• Approximate reasoning, similarity-based reasoning, analogical reasoning
    • Planning under uncertainty, reasoning about actions, spatial and temporal reasoning
    • Incomplete preference specifications
    • Learning from data
  • Risk analysis
    • Aleatory vs. epistemic uncertainty
    • Uncertainty elicitation methods
    • Uncertainty propagation methods
    • Decision analysis methods
    • Tools for synthesizing results

Submission Guidelines

SUM 2020 solicits original papers in the following three categories:

  • Long papers (14 pages): technical papers reporting original research or survey papers
  • Short papers (8 pages): papers reporting promising work-in-progress, system descriptions, position papers on controversial issues, or survey papers providing a synthesis of some current research trends
  • Extended abstracts (2 pages) of recently published work in a relevant journal or top-tier conference

All SUM submissions must be formatted according to the LNCS/LNAI guidelines:

Papers should be submitted via EasyChair:


All Deadlines are 23:59 Central European Time. 

  • June 5th, 2020: Submission deadline
  • July 7th, 2020: Notification
  • July 14th, 2020: Camera-ready copies due
  • Sept. 23rd-25th, 2020: Conference


Accepted long (14 pages) and short papers (8 pages) will be published by Springer in the Lecture Notes in Artificial Intelligence (LNAI) series. Authors of an accepted long or short paper will be expected to sign copyright release forms, and one author is expected to give a presentation at the conference. Authors of accepted abstracts (2 pages) will be expected to present their work during the conference, but the extended abstracts will not be published in the LNCS/LNAI proceedings (they will be made available in a separate booklet)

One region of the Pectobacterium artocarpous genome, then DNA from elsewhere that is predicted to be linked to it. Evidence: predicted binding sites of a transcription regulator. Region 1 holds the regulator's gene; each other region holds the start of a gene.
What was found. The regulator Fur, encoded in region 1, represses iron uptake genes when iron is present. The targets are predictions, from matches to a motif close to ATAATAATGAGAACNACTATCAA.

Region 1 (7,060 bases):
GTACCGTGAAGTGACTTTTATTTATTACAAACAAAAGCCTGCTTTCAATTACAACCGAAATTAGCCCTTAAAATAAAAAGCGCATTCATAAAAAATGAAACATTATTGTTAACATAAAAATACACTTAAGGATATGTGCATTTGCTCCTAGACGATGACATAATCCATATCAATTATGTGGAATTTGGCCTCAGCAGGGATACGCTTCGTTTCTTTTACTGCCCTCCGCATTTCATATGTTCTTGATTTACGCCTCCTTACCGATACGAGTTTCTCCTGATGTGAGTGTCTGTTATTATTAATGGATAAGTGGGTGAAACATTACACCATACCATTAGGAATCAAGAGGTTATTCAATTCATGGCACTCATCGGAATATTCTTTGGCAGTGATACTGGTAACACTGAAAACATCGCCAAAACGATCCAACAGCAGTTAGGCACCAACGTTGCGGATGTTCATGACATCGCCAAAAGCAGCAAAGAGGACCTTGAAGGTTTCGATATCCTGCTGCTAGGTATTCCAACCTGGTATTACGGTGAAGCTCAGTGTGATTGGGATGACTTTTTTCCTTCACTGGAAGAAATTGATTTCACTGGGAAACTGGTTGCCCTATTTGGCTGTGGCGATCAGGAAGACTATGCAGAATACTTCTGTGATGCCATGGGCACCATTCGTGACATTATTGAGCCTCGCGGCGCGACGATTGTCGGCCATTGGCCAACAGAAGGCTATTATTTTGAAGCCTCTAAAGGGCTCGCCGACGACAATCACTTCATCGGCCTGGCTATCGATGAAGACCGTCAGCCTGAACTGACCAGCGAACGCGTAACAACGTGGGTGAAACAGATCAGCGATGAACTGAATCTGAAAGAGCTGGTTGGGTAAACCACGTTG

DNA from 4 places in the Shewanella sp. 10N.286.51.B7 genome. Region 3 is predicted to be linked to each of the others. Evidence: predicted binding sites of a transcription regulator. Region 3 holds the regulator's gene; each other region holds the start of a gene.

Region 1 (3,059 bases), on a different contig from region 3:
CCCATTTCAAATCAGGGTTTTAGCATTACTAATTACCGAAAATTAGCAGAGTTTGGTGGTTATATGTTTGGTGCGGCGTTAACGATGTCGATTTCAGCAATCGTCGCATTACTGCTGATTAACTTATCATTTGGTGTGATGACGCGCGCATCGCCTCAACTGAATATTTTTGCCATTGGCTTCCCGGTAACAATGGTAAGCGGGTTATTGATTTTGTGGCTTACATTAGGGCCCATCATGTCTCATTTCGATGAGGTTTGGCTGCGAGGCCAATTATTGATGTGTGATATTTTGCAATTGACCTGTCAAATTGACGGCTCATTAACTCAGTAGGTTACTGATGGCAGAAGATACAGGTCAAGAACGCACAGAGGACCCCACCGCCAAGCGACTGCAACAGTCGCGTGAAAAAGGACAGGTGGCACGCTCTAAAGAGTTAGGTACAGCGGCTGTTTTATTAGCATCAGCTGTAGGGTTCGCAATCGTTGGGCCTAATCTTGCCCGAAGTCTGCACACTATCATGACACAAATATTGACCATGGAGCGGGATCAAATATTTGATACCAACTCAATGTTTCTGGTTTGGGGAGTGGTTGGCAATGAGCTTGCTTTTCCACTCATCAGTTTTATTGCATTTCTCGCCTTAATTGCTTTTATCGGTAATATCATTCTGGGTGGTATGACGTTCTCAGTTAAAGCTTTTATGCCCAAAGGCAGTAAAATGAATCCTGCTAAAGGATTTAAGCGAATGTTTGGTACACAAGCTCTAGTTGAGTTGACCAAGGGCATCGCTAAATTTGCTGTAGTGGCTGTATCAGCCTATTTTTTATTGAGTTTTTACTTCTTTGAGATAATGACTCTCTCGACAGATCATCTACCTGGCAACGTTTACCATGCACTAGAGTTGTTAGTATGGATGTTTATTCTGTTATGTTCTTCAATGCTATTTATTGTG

PC Chairs

  • Jesse Davis, Katholieke Universiteit Leuven
  • Karim Tabia, Université d’Artois

PC Members

  • Alessandro Antonucci, IDSIA
  • Nahla Ben Amor, Institut Supérieur de Gestion de Tunis
  • Salem Benferhat, Cril CNRS UMR8188, Université d’Artois
  • Leopoldo Bertossi, Adolfo Ibáñez University (Santiago, Chile)
  • Fernando Bobillo, University of Zaragoza
  • Imen Boukhris, LARODEC – Université de Tunis- ISG Tunis
  • Davide Ciucci, Università di Milano-Bicocca   
  • Thierry Denoeux, Université de Technologie de Compiègne
  • Sébastien Destercke, CNRS UMR Heudiasyc
  • Zied Elouedi, Institut Supérieur de Gestion de Tunis
  • Rainer Gemulla, Universität Mannheim
  • Lluis Godo, Artificial Intelligence Research Institute, IIIA – CSIC   
  • John Grant, Towson University
  • Manuel Gómez-Olmedo, University of Granada
  • Arjen Hommersom, Open University of the Netherlands
  • Angelika Kimmig, Cardiff University
  • Eric Lefevre, Université d’Artois
  • Philippe Leray, LS2N/DUKe – Nantes University
  • Sebastian Link, The University of Auckland
  • Thomas Lukasiewicz, University of Oxford
  • Silviu Maniu, Universite Paris-Sud
  • Serafin Moral, University of Granada
  • Francesco Parisi, DIMES – University of Calabria
  • Nico Potyka, Universitaet Osnabrueck, IKW
  • Henri Prade, IRIT – CNRS
  • Andrea Pugliese, University of Calabria
  • Benjamin Quost, HeuDiaSyC laboratory, University of Technology of Compiègne
  • Steven Schockaert, Cardiff University
  • Umberto Straccia, ISTI-CNR     
  • Andrea Tettamanzi, Univ. Nice Sophia Antipolis
  • Matthias Thimm, Universität Koblenz-Landau
  • Barbara Vantaggi, Universita’ La Sapienza of Rome
  • Maurice van Keulen, University of Twente